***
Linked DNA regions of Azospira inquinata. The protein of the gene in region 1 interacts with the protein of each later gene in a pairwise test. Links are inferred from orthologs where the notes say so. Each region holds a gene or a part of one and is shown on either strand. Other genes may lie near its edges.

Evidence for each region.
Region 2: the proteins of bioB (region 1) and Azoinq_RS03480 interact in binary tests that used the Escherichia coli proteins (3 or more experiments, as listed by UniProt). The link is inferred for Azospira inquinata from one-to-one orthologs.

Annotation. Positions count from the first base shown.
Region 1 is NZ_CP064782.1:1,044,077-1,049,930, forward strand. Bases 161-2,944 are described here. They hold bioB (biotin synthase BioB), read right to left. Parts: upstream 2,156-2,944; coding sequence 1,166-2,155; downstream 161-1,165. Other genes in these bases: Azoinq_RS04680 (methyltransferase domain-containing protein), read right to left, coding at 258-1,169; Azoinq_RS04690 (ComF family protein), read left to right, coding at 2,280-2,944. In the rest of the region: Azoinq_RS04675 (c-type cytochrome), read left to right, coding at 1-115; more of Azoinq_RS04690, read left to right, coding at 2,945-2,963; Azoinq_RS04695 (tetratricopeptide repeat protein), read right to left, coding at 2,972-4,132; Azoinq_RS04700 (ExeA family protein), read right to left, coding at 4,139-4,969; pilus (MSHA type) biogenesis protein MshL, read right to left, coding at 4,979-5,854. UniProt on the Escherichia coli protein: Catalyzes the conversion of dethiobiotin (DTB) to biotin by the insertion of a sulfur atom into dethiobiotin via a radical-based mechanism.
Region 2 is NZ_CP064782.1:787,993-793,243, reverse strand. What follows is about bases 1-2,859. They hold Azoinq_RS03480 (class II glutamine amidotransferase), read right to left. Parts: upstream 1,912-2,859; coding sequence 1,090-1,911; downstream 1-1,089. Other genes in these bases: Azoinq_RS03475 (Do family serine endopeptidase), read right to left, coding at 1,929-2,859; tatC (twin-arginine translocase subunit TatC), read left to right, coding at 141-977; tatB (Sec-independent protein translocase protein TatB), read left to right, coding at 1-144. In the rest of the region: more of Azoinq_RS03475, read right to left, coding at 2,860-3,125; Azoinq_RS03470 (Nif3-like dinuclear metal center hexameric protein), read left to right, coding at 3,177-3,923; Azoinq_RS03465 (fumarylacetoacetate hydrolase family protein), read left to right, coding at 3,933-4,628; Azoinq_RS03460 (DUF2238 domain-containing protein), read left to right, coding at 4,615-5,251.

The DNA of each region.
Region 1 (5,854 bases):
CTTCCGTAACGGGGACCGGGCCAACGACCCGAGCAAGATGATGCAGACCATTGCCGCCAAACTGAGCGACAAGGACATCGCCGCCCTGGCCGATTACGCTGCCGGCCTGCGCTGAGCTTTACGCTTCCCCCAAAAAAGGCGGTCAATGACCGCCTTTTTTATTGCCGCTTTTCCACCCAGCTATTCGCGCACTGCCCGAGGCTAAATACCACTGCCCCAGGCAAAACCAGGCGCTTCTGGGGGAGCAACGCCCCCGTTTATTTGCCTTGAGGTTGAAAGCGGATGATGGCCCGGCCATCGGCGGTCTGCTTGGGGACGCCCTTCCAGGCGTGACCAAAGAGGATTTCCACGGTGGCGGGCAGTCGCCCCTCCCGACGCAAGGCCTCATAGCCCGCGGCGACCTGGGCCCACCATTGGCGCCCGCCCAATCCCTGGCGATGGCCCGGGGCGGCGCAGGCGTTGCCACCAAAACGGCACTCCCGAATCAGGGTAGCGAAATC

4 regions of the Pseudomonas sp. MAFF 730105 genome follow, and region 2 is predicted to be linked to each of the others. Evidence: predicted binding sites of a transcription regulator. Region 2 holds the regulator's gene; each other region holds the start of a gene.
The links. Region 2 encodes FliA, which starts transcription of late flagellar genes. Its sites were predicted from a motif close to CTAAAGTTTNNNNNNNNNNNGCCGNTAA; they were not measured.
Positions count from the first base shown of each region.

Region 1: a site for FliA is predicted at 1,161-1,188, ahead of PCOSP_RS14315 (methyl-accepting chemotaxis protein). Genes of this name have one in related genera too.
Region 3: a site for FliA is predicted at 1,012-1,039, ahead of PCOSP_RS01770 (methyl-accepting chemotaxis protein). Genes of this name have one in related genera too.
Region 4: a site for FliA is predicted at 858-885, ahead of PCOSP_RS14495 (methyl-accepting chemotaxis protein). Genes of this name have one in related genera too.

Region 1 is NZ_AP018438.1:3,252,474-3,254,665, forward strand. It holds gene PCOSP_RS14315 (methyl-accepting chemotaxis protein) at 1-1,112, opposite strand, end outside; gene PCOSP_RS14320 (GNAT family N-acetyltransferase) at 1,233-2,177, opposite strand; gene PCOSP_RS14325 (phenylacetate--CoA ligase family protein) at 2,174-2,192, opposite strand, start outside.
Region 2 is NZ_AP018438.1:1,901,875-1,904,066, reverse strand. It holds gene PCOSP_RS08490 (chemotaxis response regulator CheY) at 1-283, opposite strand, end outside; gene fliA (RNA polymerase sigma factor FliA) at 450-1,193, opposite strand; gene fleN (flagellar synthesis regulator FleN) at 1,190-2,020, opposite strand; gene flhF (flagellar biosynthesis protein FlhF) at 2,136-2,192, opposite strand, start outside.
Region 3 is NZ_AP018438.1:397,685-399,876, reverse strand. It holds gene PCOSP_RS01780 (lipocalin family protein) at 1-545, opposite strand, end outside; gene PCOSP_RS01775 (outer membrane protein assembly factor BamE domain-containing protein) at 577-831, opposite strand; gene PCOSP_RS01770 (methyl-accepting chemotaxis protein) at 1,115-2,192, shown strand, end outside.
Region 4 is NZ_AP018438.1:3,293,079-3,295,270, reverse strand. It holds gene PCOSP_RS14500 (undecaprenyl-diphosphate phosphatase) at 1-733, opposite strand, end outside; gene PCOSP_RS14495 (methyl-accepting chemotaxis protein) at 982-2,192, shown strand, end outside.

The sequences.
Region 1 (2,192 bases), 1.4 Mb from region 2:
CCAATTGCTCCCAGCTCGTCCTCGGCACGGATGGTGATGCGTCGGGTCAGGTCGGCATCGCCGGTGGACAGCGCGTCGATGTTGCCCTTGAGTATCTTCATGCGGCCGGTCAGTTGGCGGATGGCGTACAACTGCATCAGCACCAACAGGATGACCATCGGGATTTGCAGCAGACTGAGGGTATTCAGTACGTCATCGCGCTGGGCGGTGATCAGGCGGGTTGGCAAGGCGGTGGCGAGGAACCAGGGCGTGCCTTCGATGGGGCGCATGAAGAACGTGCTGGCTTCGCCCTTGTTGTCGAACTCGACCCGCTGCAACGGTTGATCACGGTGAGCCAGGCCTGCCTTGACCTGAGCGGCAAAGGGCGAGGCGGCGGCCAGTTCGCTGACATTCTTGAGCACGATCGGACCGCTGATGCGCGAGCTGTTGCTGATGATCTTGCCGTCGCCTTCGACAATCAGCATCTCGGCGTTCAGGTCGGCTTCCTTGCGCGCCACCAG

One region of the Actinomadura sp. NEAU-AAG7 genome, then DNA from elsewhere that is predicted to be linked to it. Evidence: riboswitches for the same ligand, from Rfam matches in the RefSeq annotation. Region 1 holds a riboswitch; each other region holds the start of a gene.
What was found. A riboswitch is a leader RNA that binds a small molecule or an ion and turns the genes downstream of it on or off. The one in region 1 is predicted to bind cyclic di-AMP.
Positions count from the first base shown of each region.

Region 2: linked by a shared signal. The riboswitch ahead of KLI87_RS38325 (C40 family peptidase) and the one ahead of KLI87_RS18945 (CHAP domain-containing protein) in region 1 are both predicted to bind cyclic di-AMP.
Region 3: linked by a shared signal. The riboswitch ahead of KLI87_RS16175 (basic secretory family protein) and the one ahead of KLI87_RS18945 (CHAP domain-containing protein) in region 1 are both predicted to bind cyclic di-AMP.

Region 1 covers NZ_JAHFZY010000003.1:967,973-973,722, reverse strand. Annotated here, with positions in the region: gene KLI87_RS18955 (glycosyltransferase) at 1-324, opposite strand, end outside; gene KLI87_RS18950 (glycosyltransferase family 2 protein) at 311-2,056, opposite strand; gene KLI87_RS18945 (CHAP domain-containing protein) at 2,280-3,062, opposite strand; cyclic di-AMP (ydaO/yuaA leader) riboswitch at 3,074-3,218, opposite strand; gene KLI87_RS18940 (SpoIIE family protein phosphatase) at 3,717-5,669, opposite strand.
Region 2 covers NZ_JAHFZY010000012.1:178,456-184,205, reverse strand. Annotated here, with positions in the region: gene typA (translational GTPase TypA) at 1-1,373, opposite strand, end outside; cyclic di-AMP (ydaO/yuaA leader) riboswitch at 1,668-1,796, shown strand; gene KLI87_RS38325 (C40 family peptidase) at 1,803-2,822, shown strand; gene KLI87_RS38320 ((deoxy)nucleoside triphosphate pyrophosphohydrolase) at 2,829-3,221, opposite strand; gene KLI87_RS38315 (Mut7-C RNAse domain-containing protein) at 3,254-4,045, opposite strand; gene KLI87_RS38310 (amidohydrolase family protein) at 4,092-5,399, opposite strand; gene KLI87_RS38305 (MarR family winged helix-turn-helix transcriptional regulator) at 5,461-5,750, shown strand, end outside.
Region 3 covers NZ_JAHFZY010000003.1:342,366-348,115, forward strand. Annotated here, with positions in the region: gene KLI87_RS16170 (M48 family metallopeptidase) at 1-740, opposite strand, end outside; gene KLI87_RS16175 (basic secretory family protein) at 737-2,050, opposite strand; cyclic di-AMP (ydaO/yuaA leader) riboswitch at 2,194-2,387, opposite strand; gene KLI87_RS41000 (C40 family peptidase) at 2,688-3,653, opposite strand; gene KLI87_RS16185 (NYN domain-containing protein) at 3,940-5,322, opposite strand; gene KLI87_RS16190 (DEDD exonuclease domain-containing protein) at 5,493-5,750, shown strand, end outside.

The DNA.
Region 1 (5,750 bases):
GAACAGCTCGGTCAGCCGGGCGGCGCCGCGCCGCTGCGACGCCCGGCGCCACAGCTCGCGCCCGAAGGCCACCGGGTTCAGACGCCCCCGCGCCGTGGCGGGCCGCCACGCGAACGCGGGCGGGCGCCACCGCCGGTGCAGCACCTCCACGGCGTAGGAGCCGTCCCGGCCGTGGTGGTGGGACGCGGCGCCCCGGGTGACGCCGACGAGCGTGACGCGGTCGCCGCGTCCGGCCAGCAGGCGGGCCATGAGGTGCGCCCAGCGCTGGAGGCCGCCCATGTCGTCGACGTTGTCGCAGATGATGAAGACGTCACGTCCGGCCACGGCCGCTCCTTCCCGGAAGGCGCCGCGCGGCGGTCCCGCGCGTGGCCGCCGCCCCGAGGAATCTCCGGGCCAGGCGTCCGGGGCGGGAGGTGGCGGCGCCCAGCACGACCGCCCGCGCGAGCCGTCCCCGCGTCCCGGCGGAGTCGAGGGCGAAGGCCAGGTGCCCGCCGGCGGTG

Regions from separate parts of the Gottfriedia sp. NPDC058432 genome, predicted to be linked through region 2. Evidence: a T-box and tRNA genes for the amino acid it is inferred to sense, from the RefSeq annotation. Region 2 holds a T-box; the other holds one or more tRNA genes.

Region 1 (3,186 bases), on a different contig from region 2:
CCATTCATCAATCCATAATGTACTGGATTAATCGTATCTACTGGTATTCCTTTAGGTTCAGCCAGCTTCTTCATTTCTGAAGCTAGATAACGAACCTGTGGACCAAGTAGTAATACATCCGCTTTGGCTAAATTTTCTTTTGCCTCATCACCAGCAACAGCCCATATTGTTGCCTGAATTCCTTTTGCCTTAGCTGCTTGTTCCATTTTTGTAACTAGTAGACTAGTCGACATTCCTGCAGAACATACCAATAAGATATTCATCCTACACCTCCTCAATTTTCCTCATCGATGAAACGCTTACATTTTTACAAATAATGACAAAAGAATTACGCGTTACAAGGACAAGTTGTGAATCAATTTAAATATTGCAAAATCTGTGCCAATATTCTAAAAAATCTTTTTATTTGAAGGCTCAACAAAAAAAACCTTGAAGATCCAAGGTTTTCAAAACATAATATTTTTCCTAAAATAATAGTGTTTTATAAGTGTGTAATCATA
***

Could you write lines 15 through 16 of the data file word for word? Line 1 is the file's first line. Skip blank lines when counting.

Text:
Region 4: a site for FliA is predicted at 858-885, ahead of PCOSP_RS14495 (methyl-accepting chemotaxis protein). Genes of this name have one in related genera too.

Region 1 is NZ_AP018438.1:3,252,474-3,254,665, forward strand. It holds gene PCOSP_RS14315 (methyl-accepting chemotaxis protein) at 1-1,112, opposite strand, end outside; gene PCOSP_RS14320 (GNAT family N-acetyltransferase) at 1,233-2,177, opposite strand; gene PCOSP_RS14325 (phenylacetate--CoA ligase family protein) at 2,174-2,192, opposite strand, start outside.